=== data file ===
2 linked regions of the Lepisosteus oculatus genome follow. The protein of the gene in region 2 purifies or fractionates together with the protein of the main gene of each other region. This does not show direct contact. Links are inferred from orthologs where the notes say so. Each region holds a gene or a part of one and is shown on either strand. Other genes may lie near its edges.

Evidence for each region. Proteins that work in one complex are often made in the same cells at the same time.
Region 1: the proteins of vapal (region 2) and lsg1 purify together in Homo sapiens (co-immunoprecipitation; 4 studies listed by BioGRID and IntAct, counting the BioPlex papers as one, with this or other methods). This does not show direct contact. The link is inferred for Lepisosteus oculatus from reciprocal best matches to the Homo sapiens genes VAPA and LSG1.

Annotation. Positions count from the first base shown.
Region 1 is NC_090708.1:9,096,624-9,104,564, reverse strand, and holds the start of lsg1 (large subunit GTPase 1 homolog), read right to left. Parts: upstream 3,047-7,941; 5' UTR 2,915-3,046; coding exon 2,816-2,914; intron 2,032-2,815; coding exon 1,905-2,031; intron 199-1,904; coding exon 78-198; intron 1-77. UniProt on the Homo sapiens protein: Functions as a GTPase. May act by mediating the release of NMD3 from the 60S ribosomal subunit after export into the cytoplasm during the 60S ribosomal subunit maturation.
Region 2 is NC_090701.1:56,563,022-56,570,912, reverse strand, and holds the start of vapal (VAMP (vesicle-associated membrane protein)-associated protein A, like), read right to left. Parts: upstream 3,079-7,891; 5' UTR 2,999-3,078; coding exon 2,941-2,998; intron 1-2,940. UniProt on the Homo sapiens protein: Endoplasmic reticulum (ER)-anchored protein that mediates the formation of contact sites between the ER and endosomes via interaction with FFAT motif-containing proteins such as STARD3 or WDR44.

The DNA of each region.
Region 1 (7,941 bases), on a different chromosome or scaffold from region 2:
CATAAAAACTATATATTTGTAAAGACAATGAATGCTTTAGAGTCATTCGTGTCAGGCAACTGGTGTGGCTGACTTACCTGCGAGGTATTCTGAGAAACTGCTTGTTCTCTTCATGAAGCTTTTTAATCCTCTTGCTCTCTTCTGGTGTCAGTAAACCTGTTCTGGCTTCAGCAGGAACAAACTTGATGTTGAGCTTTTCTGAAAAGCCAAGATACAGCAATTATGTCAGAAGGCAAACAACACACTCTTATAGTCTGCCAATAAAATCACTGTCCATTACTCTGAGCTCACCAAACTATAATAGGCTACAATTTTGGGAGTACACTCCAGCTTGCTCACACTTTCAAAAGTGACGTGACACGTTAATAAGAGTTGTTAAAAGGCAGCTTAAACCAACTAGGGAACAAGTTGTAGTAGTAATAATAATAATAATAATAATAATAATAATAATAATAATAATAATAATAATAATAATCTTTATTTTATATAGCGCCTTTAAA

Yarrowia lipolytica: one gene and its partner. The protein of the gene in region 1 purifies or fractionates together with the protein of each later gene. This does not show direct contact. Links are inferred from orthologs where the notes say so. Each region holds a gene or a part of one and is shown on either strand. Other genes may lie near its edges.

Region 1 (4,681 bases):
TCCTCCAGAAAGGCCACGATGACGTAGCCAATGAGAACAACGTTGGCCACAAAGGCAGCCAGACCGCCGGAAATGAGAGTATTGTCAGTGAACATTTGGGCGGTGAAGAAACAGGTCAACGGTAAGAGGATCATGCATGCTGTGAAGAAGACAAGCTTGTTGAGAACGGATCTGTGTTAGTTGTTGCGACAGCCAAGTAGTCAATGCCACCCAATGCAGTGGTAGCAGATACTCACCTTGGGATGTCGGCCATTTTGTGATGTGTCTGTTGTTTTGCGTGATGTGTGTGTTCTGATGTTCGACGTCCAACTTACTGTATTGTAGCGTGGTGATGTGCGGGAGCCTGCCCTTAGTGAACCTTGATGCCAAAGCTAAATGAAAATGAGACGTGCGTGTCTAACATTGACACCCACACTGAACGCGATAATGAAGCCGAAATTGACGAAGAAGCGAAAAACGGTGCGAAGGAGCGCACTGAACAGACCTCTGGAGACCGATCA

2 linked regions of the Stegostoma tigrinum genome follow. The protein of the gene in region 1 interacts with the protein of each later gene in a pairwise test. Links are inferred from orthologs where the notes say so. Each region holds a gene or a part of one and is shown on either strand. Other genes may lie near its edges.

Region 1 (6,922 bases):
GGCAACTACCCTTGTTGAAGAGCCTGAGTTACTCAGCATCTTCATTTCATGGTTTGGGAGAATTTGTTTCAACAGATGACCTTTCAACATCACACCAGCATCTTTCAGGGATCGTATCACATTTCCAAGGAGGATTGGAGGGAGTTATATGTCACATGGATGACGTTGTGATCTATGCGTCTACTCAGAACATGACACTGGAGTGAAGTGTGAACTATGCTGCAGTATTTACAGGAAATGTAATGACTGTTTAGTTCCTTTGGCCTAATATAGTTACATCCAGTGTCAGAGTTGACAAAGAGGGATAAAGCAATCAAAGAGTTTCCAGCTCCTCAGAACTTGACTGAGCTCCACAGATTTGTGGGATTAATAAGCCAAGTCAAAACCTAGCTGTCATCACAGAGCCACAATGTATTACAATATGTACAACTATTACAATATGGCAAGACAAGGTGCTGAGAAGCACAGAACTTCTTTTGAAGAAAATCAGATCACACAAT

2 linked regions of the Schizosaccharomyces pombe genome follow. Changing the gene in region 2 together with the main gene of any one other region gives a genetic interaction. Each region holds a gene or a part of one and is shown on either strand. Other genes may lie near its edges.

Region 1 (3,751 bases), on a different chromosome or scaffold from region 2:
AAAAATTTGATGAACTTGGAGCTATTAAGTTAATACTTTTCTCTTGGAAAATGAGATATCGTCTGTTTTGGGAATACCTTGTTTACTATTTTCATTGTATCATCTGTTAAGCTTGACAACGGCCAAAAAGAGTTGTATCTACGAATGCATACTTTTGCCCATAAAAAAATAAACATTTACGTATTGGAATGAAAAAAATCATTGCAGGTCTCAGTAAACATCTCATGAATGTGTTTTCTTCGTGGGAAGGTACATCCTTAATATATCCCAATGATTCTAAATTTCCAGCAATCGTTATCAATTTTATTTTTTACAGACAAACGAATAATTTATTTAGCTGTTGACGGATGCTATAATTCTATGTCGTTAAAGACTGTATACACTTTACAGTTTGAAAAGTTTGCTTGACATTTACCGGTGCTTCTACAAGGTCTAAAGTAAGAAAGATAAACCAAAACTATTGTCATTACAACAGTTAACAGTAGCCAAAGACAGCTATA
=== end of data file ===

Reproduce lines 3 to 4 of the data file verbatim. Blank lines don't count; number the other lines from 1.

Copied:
Region 1: the proteins of vapal (region 2) and lsg1 purify together in Homo sapiens (co-immunoprecipitation; 4 studies listed by BioGRID and IntAct, counting the BioPlex papers as one, with this or other methods). This does not show direct contact. The link is inferred for Lepisosteus oculatus from reciprocal best matches to the Homo sapiens genes VAPA and LSG1.

Annotation. Positions count from the first base shown.